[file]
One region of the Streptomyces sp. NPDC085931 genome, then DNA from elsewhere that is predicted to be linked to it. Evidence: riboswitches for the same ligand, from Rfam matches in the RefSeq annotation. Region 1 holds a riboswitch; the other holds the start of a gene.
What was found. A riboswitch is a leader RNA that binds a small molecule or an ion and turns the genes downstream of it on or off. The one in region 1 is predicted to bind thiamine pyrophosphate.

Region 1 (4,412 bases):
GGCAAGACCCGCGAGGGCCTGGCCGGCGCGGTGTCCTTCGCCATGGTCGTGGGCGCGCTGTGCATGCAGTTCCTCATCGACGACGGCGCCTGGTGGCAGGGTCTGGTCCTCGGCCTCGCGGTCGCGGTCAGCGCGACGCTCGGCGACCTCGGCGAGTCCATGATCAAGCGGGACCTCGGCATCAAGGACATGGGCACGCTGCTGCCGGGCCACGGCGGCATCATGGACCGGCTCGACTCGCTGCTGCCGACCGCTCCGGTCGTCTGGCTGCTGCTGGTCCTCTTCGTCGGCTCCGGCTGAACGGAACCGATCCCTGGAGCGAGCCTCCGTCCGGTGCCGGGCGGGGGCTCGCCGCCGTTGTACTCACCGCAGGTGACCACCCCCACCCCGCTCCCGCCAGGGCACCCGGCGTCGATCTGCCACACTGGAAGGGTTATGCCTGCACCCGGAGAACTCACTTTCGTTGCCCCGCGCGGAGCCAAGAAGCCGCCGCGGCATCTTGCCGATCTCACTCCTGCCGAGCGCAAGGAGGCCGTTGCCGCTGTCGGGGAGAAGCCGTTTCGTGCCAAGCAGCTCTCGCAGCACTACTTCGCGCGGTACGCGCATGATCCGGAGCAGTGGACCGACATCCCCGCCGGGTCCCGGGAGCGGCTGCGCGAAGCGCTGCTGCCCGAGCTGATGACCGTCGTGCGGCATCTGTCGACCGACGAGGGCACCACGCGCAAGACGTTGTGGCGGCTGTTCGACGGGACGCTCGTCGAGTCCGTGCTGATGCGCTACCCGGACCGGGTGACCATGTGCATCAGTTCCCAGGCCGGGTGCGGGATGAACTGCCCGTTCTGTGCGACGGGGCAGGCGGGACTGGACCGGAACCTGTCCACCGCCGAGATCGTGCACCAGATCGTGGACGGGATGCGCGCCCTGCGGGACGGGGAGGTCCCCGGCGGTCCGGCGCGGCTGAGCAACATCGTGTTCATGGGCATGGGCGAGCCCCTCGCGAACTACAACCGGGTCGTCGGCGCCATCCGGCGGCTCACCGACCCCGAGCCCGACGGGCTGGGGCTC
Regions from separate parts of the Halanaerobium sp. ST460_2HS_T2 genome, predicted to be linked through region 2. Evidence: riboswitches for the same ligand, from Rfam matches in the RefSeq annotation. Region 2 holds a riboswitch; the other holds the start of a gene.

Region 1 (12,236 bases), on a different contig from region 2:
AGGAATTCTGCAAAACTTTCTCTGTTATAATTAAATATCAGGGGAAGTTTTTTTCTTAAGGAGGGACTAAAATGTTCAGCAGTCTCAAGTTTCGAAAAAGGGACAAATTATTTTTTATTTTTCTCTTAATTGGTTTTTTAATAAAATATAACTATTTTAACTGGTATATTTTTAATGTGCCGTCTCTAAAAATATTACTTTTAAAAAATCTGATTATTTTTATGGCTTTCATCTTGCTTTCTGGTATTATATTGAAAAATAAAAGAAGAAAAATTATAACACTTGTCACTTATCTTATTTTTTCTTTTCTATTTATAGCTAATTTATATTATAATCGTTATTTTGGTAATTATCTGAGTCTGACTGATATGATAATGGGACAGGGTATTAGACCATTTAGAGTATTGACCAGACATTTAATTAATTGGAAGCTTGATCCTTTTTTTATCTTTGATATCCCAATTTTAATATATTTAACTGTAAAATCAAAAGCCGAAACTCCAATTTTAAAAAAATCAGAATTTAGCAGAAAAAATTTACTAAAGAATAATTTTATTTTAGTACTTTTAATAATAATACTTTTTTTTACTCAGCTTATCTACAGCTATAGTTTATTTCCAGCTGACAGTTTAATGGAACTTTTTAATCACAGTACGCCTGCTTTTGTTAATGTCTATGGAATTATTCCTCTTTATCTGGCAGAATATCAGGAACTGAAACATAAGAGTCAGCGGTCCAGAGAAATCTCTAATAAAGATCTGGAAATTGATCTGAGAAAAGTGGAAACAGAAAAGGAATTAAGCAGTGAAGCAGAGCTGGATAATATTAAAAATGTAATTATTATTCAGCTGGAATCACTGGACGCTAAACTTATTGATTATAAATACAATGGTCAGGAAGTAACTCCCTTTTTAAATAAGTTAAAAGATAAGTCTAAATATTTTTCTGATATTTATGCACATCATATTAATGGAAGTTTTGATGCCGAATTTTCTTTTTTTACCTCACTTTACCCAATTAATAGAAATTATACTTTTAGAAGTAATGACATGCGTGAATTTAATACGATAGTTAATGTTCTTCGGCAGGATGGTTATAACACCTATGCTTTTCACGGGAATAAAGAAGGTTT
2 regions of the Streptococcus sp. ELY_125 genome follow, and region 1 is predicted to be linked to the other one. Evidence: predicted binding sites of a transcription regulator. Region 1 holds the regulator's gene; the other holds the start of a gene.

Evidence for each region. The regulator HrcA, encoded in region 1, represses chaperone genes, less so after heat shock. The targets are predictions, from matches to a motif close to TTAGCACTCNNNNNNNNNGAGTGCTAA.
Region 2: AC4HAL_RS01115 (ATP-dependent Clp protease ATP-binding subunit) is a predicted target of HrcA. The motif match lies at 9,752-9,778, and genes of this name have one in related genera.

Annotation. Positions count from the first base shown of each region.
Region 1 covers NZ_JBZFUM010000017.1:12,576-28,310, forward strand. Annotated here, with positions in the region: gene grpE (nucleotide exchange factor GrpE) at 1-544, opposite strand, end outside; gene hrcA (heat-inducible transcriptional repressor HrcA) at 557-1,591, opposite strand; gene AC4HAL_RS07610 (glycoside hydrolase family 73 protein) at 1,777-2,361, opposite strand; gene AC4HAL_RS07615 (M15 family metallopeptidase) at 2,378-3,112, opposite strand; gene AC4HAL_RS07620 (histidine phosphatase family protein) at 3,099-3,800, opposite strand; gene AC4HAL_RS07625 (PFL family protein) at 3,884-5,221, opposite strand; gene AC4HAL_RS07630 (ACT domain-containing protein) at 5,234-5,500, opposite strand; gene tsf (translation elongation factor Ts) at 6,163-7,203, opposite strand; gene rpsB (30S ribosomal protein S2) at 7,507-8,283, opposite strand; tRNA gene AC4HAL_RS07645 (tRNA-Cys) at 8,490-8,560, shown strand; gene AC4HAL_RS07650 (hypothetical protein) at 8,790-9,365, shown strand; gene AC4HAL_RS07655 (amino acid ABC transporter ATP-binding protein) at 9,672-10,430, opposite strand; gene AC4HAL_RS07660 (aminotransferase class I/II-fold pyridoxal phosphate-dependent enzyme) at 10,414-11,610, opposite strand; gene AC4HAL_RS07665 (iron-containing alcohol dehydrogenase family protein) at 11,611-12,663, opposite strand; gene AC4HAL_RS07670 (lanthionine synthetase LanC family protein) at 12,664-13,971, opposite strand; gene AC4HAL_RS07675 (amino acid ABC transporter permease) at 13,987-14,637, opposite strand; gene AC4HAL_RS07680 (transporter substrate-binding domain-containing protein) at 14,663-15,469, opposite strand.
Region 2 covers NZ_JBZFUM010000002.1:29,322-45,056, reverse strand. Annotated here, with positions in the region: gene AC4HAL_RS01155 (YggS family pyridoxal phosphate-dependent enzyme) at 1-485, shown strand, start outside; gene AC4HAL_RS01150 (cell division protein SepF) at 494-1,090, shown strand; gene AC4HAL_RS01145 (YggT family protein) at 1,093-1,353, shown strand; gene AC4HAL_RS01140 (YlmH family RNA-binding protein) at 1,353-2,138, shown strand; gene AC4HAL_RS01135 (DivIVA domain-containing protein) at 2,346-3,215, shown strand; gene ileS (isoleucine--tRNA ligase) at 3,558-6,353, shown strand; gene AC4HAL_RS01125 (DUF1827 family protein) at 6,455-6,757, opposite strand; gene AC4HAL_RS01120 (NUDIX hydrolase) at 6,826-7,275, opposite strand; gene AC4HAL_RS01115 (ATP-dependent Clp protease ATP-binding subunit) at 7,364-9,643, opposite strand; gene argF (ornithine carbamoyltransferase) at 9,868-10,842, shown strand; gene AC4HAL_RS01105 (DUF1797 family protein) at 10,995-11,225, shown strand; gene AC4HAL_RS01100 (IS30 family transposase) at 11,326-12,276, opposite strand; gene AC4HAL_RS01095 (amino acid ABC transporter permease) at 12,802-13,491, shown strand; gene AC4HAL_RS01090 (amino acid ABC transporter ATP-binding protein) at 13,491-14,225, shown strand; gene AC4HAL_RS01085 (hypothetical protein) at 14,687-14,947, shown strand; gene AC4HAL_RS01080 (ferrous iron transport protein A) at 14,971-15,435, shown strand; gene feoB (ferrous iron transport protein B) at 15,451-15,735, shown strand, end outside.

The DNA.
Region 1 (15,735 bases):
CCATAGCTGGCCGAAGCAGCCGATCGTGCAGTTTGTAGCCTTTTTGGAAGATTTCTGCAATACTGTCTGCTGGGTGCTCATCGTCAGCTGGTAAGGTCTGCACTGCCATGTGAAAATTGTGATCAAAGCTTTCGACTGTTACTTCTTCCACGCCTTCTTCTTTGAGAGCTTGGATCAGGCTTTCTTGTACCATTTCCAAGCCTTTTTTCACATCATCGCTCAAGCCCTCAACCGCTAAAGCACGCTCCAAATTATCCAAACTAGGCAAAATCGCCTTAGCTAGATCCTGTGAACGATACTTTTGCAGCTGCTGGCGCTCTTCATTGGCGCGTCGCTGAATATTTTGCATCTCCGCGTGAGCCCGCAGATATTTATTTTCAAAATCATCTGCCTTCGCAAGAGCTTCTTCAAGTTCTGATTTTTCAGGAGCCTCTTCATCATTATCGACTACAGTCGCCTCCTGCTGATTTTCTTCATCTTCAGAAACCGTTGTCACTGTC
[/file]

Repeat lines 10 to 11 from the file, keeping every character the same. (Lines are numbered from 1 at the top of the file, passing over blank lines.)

Region 2: AC4HAL_RS01115 (ATP-dependent Clp protease ATP-binding subunit) is a predicted target of HrcA. The motif match lies at 9,752-9,778, and genes of this name have one in related genera.

Annotation. Positions count from the first base shown of each region.